Supply chain management refers to the flow of goods and services and optimizing them to reduce costs and provide a better customer experience as a whole. Supply chain and logistics have become a vital part of every product-based company. It is a billion-dollar industry. It is natural for a business to confer its benefits upon improving supply chain management and making it more efficient.
While supply chain is challenging for most companies to handle uniformly from top-to-bottom, it doesn’t have to be that way. The best thing about the supply chain is that anyone can manage it within their organization with minimal costs and start seeing the benefits almost instantly.
Using technology to aid the cause to make minor tweaks in your current structure, you can guarantee reduced workload for your employees and faster shipments to your customers if you improve your supply chain management. However, supply chain management is also about saving costs. Logistics and supply chain budgets often increase with time. Companies have found out that a complete overhaul of their model can result in 10-15% savings on your current budget.
Here are 7 ways to improve your supply chain management.
1. Take advantage of technology
Technology can be a great tool based on how one plans to use it. Currently, the market has dozens of applications and setups that can instantly boost the productivity of your plants and increase the efficiency of your supply chain processes. It is so because IoT solutions offer automation services and assist workers in getting things done more efficiently. Some of the technologies you can implement in your business are –
1.1. Automate Purchasing with ERP
Enterprise Resource Planning – ERP – is software essential to the functionality and accountability of every workplace. ERP applications allow users to manage their finances, assets, sales, resourcing, etc., all under one roof. However, most people don’t know that modern ERP solutions also offer supply chain assistance.
Automating purchases is another thing that you can do with current ERP solutions. When your inventory is running low, you may have to manually contact your suppliers to procure it. Sometimes, even the slightest delay in this process can lead to a mishap. You can make your job much more accessible and reduce downtimes if you automate inventory purchasing with ERP software. According to your business requirements, ERP applications will automatically notify you when your inventory is running low and even place advance orders for it.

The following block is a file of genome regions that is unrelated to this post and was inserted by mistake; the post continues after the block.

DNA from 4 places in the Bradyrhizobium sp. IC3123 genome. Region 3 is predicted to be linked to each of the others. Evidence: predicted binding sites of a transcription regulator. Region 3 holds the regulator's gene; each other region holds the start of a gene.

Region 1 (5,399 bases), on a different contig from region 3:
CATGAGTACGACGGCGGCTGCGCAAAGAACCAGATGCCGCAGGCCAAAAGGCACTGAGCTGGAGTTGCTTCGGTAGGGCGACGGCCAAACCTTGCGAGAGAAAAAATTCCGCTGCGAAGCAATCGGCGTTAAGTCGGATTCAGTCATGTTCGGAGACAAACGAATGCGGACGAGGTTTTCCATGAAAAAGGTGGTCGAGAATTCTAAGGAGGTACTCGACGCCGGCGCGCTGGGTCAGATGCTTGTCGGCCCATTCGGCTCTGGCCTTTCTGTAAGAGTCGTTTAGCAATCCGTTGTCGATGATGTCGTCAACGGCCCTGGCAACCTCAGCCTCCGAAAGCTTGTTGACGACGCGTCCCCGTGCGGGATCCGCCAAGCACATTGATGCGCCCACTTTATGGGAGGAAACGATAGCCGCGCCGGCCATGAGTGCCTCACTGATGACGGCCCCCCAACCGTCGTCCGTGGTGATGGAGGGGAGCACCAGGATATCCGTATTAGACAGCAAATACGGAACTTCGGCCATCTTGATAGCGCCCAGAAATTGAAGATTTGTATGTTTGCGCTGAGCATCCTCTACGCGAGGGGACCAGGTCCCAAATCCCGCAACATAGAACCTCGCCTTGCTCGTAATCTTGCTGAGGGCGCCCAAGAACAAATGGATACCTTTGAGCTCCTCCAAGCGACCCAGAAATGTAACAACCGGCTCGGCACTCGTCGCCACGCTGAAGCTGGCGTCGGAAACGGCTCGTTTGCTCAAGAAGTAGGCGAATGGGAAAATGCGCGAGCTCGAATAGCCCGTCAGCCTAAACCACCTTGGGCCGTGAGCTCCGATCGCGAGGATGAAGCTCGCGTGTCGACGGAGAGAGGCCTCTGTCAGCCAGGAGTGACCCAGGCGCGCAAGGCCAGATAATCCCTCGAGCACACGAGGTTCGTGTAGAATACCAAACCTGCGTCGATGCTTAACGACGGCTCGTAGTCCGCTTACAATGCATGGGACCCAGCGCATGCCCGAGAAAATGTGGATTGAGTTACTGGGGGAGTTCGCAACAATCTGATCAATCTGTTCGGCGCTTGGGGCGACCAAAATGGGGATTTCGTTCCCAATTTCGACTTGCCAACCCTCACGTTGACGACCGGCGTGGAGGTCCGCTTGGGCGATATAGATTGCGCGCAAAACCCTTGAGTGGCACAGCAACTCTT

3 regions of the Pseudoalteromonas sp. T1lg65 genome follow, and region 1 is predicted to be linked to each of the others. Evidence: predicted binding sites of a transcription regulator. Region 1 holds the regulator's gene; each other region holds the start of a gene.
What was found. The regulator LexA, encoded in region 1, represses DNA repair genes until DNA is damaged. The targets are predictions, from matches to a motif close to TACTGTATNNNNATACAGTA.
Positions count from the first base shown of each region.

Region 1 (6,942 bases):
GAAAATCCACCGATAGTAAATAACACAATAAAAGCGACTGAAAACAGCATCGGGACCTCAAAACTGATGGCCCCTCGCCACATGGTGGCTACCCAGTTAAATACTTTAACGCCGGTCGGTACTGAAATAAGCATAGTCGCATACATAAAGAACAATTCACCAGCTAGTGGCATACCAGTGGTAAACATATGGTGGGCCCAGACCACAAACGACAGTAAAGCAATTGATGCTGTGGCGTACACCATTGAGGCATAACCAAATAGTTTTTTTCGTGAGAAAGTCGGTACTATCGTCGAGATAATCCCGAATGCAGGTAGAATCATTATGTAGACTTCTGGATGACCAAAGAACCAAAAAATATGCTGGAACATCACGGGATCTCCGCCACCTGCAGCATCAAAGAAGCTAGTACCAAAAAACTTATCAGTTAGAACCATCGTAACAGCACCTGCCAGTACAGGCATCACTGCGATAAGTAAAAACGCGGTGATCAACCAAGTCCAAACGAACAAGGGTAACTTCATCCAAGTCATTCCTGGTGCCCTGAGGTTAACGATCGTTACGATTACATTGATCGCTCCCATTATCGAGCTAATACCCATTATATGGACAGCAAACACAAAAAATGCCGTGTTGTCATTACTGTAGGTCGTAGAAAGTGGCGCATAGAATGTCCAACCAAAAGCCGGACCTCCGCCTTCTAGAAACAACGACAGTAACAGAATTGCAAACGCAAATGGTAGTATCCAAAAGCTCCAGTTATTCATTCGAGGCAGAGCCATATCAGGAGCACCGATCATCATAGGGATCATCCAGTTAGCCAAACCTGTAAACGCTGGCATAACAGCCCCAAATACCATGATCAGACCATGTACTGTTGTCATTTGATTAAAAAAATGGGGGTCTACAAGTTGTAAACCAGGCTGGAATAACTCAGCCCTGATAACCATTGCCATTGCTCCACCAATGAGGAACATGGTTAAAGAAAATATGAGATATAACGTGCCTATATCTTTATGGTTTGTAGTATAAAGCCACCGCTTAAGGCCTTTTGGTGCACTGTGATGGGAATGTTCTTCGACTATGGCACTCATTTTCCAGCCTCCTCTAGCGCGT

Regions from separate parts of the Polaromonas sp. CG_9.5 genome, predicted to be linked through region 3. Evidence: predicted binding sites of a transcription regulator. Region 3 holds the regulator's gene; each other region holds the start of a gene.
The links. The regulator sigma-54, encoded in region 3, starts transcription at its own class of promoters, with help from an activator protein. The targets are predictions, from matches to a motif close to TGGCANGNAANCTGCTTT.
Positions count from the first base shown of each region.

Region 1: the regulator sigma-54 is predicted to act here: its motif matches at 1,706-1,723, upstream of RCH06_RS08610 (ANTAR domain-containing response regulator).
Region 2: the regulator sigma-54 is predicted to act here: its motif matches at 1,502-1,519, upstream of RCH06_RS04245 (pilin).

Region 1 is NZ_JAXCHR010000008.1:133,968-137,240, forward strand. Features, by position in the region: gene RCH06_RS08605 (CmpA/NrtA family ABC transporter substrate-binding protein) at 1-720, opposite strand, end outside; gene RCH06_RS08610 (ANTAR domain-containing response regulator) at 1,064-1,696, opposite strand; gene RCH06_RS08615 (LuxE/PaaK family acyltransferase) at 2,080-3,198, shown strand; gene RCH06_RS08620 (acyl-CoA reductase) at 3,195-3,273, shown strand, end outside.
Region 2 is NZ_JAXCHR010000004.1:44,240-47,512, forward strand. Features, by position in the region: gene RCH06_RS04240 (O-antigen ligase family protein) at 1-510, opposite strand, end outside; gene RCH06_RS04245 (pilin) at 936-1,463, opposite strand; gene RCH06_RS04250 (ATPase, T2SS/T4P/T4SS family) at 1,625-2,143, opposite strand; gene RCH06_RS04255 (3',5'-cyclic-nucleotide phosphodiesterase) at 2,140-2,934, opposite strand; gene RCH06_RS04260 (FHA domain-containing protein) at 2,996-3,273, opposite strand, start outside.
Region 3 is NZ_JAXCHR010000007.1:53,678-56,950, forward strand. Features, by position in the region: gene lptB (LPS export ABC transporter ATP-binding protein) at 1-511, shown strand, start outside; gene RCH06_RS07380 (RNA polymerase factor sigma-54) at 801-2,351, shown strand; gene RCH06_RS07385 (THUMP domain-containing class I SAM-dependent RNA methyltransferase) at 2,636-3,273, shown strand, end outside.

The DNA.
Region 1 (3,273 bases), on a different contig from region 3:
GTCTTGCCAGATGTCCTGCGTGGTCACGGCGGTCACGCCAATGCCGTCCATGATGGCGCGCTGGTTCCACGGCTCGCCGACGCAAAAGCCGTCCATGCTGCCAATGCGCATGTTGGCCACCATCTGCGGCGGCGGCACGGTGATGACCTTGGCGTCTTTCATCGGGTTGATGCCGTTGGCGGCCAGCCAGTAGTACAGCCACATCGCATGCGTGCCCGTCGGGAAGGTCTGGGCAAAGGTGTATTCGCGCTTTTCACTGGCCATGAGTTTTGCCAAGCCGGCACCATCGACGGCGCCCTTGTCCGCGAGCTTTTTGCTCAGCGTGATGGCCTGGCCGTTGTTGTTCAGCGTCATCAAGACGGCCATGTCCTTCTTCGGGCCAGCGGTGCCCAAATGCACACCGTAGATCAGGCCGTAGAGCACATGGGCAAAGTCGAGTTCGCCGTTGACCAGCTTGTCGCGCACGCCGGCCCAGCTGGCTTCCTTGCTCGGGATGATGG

Big chains use ERP and automated purchases to stay ahead of schedule and maintain consistency in their entire procedure. You can take advantage of the same technology and start implementing some changes in your own business. You can begin with a centralised system that can be available across all your current warehouses. While procuring ERP software, you should see that it is flexible and scalable to use the same application to expand to more plants in the future.
1.2. Use wireless technology to get with the times
Wireless tech has been monumental in freeing the modern worker from the restraints of dozens of cables and allowed him to perform tasks faster and with less clutter. Drawing inspiration from the same principle, you should start using mobile printers for all your packaging and shipping warehouses.
Companies that equipped their employees with portable label printers have seen a massive increase in productivity. It gets much more accessible for workers to scan the code and print the label instantly rather than make multiple trips, wasting crucial time and effort.
Printing shipping labels instantly is the new status quo, and it’s time for you to look into the same technology for the long run.
1.3. Use analytics as a foundation for growth
Data analytics is one of the fastest-growing industries in the world, and for a good reason. The power of analysing data and using it to get solid insights about your business is a bulletproof way to get ahead of your competition and optimise your business for higher profits with minor changes to your existing setup.
While using data to optimise processes is relatively straightforward for most operations, analytics can often help logistics. One can use logistics to consolidate data on their costs, inventory, and delays etc. Data enables you to see where your company can grow by helping you determine the biggest causes of delay in shipments and how much a delay exactly cost your plant. It will help you put a number to what your shortcomings are costing you and what part of the process you should tackle to ensure it doesn’t happen again.
1.4. Use cutting-edge shipment tracking tools
We’ve all been on the receiving end of disgruntled customers badgering us about their shipment status. Companies are now using tracking applications based on a cloud platform with a buyer interface to make the entire process transparent. It tells them where their package is and how long it will take to reach them.